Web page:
Of the 156 agents that make up the Orihuela Local Police, 36 of the are assigned to the coast while 32 agents patrol the city centre and 31 the districts. The remaining officers are made up of 13 agents who work across the whole municipality from the offices (with functions in matters relating to children, reports) and 23 more police officers who are itinerant and reinforce surveillance wherever they are required.

The data was provided in the plenary session last Thursday by the Councilor for Citizen Security, Mónica Pastor, in response to questions from the Neighbourhood Association of Cabo Roig and Lomas.

The neighbourhood group maintains that it receives frequent complaints about the lack of police presence in Orihuela Costa, especially during the winter. They claim that this supposed reduction in numbers gives them a feeling of insecurity in the face of crimes such as household robberies, car theft, control of illegal dumping or illegal parking.

“We believe that the large extension of Orihuela Costa, its population and its special distribution in multiple scattered neighbourhoods more than justifies a greater police presence than currently exists,” the association’s spokesperson, Tomás Moreno, maintains in his letter.

He also points out that the Spanish Federation of Municipalities and Provinces recommends that there be one agent for every 667 inhabitants, “so a population centre like Orihuela Costa, with a registered population of around 30,000 inhabitants, should have a staff of at least 45 police officers. This is something that, according to our estimates, is very far from the case. Moreno also recalls that “it must be taken into account that the real population of Orihuela Costa usually exceeds 100,000 inhabitants in summer, so this ratio is far away from what it should be.”

Councilor Pastor partially subscribed to Moreno’s assessments. “I believe that in terms of public security there are never enough officers. We are aware that we have to make an effort to increase the workforce,” she said, while recalling that Orihuela is a municipality with a large population, the capital of the region, a tourist city and that it has the largest municipal area in the province of Alicante.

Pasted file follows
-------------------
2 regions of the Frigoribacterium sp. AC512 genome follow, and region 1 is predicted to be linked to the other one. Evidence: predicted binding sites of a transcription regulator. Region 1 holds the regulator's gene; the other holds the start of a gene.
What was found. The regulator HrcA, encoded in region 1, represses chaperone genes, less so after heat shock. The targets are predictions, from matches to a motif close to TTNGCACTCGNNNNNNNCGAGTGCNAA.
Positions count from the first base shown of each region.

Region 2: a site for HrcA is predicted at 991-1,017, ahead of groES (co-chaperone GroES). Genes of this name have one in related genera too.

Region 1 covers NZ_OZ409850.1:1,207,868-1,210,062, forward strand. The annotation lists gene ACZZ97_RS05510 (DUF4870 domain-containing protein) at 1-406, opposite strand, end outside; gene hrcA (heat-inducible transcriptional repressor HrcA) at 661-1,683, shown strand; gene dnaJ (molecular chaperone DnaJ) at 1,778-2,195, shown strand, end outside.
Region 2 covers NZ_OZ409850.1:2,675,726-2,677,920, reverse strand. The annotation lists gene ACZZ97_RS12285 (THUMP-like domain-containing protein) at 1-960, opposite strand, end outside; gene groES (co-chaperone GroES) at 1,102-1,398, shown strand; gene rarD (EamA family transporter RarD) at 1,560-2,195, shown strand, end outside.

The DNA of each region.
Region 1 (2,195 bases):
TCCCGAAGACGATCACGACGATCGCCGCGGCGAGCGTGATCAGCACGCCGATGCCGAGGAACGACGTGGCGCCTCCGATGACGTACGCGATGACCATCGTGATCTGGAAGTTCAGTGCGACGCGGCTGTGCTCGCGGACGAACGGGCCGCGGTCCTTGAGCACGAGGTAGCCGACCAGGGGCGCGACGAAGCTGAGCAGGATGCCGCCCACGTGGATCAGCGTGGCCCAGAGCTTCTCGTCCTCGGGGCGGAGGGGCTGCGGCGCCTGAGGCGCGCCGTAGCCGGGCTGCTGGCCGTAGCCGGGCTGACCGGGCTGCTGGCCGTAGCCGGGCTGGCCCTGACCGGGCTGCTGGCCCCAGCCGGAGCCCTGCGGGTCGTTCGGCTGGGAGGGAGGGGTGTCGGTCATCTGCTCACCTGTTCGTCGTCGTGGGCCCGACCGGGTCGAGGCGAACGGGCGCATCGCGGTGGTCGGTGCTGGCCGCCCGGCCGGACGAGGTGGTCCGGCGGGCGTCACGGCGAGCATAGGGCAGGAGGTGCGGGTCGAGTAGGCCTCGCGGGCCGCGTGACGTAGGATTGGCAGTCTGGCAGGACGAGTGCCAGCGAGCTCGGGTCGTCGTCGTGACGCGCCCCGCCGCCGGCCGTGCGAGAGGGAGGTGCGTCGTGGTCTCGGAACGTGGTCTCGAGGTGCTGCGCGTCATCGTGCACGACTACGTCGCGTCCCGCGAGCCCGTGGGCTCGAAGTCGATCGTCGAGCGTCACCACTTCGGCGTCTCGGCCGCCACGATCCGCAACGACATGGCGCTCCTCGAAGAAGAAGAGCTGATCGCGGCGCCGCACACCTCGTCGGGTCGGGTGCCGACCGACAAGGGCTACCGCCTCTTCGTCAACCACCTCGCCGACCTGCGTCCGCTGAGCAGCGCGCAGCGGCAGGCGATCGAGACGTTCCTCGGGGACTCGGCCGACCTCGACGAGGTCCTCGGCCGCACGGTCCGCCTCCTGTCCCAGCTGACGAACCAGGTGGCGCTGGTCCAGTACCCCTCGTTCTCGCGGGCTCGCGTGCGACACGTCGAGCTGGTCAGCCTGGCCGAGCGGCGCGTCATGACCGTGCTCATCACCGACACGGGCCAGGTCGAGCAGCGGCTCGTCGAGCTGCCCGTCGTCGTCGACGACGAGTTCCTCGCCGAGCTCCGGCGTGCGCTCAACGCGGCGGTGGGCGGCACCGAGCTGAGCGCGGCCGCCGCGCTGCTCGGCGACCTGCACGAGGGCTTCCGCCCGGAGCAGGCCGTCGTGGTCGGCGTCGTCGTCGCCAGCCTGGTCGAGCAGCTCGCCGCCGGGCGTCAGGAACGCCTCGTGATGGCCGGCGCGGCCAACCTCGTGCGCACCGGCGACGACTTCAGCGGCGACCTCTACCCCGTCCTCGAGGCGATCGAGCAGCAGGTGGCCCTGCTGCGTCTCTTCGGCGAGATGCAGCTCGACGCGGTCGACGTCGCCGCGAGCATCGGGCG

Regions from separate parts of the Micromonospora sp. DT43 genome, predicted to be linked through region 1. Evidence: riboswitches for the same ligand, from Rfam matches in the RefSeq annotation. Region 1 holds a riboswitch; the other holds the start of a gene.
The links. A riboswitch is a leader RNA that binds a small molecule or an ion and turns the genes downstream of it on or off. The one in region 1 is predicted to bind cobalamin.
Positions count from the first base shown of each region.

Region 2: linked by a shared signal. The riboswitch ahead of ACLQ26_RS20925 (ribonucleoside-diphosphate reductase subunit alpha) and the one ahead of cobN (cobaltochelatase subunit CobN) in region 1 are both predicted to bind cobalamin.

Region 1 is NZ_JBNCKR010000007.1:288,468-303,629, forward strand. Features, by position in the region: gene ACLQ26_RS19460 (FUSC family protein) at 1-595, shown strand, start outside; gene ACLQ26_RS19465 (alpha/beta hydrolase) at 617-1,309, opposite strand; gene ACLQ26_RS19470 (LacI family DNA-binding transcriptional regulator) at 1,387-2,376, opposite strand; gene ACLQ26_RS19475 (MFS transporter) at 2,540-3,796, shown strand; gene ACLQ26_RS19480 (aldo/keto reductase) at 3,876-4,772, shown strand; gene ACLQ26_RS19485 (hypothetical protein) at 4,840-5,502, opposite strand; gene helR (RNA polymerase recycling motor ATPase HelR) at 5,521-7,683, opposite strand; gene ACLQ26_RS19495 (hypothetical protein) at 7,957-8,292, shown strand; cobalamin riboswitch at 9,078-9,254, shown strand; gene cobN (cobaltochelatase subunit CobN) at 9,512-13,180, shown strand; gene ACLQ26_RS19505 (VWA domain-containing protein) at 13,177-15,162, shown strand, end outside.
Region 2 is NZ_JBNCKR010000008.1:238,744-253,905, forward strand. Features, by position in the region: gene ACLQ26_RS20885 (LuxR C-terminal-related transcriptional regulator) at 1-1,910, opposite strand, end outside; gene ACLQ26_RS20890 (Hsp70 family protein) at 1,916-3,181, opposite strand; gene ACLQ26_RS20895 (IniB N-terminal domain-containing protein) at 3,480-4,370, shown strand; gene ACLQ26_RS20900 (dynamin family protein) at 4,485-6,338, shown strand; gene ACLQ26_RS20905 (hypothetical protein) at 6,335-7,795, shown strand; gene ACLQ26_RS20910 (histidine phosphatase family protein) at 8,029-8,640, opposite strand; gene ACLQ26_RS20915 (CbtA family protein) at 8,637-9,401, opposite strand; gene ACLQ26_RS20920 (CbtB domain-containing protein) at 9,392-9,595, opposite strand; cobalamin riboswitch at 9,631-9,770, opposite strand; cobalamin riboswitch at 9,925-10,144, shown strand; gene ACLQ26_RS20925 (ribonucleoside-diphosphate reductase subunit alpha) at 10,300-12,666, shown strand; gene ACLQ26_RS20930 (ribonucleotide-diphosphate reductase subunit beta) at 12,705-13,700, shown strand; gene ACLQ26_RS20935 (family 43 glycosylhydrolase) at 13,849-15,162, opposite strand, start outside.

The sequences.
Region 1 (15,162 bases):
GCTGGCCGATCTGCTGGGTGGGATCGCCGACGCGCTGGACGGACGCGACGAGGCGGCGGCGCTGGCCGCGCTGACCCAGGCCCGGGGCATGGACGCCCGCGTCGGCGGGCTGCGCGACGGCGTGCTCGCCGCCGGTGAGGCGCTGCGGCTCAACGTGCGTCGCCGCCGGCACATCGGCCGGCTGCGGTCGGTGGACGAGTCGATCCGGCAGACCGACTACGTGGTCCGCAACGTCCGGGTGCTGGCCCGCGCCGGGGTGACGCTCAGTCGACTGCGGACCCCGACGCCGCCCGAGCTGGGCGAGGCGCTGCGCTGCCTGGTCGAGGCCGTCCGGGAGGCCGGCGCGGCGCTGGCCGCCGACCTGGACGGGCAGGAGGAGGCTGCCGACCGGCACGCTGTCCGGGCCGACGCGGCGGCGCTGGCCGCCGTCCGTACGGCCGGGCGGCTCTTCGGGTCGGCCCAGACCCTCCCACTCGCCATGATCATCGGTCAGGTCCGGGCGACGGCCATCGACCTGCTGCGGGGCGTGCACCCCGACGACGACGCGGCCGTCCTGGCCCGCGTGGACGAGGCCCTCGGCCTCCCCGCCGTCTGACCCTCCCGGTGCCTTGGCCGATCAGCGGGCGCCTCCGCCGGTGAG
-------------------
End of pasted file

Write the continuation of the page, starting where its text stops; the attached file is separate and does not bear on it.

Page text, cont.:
She also advocated addressing a strategic plan for the improvement and organization of the Local Police, where the needs and improvements are addressed that allow for a consistent service for the entire municipality.

Even so, the councillor did not miss the opportunity to “demand that the central government explain to us what its plans are and whether it considers that the presence of the State Security Forces and other security bodies in the area is sufficient, not just the Local Police. “This is everyone’s responsibility,” she said.

The PP-Vox government, since it took p office last year, has not missed the opportunity to demand more police resources from the Government Subdelegation, especially from the Civil Guard. Although the town has its own National Police station, the complexity of the municipal area forces the Guardia to provide service to Orihuela from a multitude of barracks that already service many other municipalities such as Jacarilla, Almoradí, Pilar de la Horadada, Aspe, Callosa and Torrevieja.

Just last week the Council received a visit from the subdelegate, Juan Antonio Nieves, in which they once again presented these demands for greater and better coverage. Details of these meetings rarely emerge for security reasons but, it is understood that one of the issues that motivated the meeting is a recent wave of robberies in homes on the coast as well as the low number of agents at the Civil Guard of Torre de la Horadada.